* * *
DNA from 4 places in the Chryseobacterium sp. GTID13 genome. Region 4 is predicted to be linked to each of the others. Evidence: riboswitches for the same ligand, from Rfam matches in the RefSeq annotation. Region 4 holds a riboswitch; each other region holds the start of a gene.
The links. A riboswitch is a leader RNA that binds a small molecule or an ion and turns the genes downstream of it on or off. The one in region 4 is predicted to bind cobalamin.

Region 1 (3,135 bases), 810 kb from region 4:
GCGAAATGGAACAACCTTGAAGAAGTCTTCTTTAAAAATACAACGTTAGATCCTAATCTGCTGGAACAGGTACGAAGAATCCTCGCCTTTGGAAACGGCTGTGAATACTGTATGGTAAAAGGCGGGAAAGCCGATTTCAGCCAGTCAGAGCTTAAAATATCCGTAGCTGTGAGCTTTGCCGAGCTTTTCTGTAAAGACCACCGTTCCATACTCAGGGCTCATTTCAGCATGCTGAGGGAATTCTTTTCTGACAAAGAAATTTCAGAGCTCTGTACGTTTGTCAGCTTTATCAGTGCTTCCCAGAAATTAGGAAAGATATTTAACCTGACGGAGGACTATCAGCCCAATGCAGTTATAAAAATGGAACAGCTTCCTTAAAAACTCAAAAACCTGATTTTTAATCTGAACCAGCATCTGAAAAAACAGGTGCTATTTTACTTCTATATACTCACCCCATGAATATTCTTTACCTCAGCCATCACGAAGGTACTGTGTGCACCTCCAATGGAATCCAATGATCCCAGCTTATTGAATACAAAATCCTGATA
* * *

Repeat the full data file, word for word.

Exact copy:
DNA from 4 places in the Chryseobacterium sp. GTID13 genome. Region 4 is predicted to be linked to each of the others. Evidence: riboswitches for the same ligand, from Rfam matches in the RefSeq annotation. Region 4 holds a riboswitch; each other region holds the start of a gene.
The links. A riboswitch is a leader RNA that binds a small molecule or an ion and turns the genes downstream of it on or off. The one in region 4 is predicted to bind cobalamin.

Region 1 (3,135 bases), 810 kb from region 4:
GCGAAATGGAACAACCTTGAAGAAGTCTTCTTTAAAAATACAACGTTAGATCCTAATCTGCTGGAACAGGTACGAAGAATCCTCGCCTTTGGAAACGGCTGTGAATACTGTATGGTAAAAGGCGGGAAAGCCGATTTCAGCCAGTCAGAGCTTAAAATATCCGTAGCTGTGAGCTTTGCCGAGCTTTTCTGTAAAGACCACCGTTCCATACTCAGGGCTCATTTCAGCATGCTGAGGGAATTCTTTTCTGACAAAGAAATTTCAGAGCTCTGTACGTTTGTCAGCTTTATCAGTGCTTCCCAGAAATTAGGAAAGATATTTAACCTGACGGAGGACTATCAGCCCAATGCAGTTATAAAAATGGAACAGCTTCCTTAAAAACTCAAAAACCTGATTTTTAATCTGAACCAGCATCTGAAAAAACAGGTGCTATTTTACTTCTATATACTCACCCCATGAATATTCTTTACCTCAGCCATCACGAAGGTACTGTGTGCACCTCCAATGGAATCCAATGATCCCAGCTTATTGAATACAAAATCCTGATA